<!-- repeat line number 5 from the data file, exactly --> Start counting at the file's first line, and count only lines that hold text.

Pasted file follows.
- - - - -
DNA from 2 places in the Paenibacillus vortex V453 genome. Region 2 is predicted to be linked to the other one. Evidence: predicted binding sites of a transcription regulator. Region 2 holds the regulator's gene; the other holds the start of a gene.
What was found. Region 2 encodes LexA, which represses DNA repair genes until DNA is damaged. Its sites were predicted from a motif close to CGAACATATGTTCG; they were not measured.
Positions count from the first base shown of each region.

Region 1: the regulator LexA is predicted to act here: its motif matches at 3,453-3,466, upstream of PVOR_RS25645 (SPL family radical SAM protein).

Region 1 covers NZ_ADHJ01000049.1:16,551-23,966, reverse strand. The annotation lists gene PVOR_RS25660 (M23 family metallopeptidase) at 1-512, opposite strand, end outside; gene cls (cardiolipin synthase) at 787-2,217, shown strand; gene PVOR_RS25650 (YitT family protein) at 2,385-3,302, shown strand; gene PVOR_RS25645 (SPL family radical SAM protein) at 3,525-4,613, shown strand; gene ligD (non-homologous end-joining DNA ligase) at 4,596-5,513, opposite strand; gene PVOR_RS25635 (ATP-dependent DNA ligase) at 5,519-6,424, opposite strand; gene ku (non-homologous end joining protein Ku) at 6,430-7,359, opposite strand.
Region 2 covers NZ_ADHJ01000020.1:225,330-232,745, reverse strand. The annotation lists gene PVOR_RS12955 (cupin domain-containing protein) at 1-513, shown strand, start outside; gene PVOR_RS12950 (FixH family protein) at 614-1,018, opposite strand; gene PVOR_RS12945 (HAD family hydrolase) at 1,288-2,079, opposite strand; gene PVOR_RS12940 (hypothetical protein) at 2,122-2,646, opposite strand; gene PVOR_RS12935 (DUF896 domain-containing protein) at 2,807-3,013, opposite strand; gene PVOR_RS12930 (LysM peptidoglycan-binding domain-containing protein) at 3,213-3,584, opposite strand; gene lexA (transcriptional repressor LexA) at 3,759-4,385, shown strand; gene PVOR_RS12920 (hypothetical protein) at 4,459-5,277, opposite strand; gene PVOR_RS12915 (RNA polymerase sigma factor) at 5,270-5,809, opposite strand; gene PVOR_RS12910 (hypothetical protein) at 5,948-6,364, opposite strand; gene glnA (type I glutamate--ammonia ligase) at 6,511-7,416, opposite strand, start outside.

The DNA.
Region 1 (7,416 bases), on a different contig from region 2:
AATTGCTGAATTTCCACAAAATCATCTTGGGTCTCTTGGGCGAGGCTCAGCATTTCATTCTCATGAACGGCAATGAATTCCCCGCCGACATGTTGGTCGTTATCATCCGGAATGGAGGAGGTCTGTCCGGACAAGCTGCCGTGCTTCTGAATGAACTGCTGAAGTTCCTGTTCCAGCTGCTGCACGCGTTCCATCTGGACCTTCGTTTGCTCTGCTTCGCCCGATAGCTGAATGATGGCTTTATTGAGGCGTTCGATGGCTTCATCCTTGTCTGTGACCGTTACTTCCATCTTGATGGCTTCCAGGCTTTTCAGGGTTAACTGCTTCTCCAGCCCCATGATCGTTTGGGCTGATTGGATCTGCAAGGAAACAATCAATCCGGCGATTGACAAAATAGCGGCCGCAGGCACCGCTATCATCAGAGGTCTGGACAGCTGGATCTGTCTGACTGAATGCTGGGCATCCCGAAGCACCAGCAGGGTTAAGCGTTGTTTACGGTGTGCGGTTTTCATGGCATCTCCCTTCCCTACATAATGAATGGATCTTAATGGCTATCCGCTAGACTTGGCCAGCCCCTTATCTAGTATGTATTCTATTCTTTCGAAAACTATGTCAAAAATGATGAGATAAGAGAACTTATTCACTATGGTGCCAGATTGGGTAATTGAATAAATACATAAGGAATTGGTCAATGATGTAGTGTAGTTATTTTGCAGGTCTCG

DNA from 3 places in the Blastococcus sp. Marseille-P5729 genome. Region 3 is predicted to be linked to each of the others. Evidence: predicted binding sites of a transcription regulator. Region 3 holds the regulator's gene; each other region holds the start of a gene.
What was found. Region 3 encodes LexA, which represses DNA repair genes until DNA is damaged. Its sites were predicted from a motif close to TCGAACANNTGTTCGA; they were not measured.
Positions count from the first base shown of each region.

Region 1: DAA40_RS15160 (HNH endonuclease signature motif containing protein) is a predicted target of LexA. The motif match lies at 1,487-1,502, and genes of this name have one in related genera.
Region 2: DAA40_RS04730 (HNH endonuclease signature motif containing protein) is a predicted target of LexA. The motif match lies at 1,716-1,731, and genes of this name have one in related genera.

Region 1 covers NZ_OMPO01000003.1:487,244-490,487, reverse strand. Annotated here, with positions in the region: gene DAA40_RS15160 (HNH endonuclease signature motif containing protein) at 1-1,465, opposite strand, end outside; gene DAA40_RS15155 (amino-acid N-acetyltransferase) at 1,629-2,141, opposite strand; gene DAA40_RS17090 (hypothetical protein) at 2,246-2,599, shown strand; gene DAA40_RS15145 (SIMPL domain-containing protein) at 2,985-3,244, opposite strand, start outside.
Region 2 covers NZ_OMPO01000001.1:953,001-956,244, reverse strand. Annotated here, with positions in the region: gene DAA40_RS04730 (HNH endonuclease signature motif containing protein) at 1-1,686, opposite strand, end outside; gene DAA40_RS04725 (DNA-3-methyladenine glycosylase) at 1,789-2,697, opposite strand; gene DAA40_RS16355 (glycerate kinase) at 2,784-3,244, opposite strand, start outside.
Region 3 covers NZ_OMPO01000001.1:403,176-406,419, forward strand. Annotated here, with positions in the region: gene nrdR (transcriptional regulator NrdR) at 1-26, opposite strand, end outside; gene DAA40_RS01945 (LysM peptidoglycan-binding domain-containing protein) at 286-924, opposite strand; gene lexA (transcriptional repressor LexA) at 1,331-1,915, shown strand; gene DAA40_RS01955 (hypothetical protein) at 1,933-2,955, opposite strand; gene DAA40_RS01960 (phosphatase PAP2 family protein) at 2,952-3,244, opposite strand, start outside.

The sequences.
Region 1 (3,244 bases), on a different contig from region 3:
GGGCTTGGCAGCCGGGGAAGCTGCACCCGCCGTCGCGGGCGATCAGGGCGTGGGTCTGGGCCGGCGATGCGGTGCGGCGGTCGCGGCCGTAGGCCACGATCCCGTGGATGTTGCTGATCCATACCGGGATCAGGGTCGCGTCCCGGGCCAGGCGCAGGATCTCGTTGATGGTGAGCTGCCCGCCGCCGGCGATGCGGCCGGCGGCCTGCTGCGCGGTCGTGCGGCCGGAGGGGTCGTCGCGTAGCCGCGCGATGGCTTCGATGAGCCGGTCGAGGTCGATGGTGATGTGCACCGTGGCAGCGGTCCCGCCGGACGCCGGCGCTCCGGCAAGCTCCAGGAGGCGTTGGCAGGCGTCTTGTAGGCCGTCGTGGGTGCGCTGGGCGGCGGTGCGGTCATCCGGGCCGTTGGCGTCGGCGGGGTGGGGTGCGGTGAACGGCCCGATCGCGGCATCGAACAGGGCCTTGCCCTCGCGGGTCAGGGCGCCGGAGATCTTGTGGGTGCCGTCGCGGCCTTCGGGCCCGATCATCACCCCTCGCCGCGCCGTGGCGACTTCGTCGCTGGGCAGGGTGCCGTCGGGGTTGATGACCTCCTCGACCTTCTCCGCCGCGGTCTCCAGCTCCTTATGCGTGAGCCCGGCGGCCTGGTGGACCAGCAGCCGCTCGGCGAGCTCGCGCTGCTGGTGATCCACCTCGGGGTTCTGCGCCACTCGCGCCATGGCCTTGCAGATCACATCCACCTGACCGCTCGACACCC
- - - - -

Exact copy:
Region 1 covers NZ_ADHJ01000049.1:16,551-23,966, reverse strand. The annotation lists gene PVOR_RS25660 (M23 family metallopeptidase) at 1-512, opposite strand, end outside; gene cls (cardiolipin synthase) at 787-2,217, shown strand; gene PVOR_RS25650 (YitT family protein) at 2,385-3,302, shown strand; gene PVOR_RS25645 (SPL family radical SAM protein) at 3,525-4,613, shown strand; gene ligD (non-homologous end-joining DNA ligase) at 4,596-5,513, opposite strand; gene PVOR_RS25635 (ATP-dependent DNA ligase) at 5,519-6,424, opposite strand; gene ku (non-homologous end joining protein Ku) at 6,430-7,359, opposite strand.